The supply crisis in carbon dioxide is still with us, even if the pressure has eased slightly from the height of the summer months.
One essential CO2 output in the food and beverage space is dry ice, which is used in cold chain management, in food processing to prevent spoilage and for cleaning of production lines and more. In recent times its usage by supermarkets for home deliveries has also grown – a development that came to the fore during the Covid pandemic lockdowns, when home deliveries surged.
Not surprisingly, all this activity means that demand for dry ice is on the up, even as CO2 supply issues continue. This has led to some interesting developments in the space, as food companies wrestle with the best way to guarantee cost-effective supply.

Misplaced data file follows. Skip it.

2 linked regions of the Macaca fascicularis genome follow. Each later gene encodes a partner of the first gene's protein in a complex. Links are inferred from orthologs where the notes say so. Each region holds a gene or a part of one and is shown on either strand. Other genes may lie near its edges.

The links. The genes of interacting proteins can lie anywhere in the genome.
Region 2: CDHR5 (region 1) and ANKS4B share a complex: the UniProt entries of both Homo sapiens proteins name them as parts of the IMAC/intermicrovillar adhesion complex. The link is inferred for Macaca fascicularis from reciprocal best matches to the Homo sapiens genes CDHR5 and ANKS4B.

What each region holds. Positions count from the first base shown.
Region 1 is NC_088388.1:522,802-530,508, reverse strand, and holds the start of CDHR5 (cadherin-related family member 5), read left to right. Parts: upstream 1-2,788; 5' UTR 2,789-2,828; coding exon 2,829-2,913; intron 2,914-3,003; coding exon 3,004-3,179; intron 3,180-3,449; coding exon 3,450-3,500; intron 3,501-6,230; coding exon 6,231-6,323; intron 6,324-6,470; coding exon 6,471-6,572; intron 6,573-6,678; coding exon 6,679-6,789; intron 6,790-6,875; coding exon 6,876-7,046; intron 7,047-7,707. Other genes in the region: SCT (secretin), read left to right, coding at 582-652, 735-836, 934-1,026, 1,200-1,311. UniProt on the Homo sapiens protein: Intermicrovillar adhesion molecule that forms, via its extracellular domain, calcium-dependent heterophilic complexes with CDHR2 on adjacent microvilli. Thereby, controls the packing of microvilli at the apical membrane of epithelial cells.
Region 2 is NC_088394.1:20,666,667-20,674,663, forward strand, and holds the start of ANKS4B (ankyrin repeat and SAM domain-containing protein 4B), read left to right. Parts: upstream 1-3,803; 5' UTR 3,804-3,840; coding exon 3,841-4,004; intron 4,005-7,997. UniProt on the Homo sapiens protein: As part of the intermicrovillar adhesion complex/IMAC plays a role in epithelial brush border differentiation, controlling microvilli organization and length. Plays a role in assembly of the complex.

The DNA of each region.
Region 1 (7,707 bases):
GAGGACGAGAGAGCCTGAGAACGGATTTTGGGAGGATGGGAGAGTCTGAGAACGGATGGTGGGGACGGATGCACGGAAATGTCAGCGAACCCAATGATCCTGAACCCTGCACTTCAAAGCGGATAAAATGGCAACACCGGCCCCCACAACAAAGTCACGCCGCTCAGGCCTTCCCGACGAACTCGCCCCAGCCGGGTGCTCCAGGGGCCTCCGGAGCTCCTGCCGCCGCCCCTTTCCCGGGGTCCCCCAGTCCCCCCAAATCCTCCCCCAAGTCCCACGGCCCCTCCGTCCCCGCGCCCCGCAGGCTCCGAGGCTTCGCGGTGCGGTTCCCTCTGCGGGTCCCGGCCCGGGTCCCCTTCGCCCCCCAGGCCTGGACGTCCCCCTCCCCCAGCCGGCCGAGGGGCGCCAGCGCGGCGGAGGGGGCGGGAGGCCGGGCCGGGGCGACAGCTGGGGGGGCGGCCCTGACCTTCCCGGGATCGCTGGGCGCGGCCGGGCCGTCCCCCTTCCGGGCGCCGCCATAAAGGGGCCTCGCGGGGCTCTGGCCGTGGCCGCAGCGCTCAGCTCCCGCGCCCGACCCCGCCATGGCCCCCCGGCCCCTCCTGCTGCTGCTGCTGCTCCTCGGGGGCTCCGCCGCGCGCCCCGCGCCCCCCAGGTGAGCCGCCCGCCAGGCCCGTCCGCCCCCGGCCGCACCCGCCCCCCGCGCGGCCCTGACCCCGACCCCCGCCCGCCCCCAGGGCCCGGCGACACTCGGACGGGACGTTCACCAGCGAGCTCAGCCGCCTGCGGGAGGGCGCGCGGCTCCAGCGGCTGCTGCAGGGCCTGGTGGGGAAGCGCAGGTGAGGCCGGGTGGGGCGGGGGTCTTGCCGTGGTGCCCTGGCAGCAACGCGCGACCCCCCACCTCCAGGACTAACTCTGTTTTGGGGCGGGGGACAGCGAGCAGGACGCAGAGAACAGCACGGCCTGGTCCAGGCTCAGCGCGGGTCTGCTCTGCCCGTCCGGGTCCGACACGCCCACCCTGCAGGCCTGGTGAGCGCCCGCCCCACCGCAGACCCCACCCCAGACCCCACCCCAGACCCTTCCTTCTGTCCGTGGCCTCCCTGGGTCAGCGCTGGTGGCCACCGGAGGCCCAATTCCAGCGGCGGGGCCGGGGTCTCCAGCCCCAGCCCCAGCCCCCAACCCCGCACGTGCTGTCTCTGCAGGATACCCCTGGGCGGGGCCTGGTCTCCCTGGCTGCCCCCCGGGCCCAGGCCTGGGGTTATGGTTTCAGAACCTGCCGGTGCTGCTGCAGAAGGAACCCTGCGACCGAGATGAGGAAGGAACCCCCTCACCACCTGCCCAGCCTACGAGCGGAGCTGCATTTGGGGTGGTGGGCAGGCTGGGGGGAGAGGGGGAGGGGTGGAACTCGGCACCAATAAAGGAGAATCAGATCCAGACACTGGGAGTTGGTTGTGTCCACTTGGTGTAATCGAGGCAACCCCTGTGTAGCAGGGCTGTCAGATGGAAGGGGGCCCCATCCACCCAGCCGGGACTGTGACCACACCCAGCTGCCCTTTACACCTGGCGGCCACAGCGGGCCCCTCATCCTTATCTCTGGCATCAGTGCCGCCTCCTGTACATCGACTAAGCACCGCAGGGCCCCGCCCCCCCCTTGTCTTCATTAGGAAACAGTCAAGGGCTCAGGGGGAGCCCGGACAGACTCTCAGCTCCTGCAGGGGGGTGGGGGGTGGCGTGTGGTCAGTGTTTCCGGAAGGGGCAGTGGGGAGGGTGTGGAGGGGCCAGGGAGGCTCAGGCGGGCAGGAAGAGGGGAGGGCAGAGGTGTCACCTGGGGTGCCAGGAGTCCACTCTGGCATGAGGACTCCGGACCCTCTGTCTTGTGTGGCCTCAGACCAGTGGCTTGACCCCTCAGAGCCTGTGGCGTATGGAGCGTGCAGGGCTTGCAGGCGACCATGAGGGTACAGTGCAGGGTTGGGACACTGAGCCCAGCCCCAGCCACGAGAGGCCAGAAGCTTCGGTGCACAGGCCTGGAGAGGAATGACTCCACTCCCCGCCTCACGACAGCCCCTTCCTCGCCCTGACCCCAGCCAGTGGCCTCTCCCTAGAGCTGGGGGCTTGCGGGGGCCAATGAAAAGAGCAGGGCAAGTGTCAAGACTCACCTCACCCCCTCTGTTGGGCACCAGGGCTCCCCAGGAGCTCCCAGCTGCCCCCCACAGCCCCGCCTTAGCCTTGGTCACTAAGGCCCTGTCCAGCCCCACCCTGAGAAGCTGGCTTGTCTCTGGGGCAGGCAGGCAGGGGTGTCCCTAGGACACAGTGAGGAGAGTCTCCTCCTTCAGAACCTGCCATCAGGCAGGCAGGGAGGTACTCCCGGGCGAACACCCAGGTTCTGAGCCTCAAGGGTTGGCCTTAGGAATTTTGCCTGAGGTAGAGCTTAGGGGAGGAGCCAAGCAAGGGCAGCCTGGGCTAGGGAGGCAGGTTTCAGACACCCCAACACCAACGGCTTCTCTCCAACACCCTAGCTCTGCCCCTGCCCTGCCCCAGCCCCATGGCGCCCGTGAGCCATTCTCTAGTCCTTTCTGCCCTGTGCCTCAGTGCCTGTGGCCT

While the focus here isn’t the CO2 supply as such, the other part of the dynamic that crops up with dry ice right now, as with all CO2 supply, is the fact that the US has enacted legislation – the Inflation Reduction Act – to combat the accumulation of carbon dioxide in the atmosphere and so provided compelling incentives for geologic CO2 sequestration rather than selling carbon dioxide in the merchant market.
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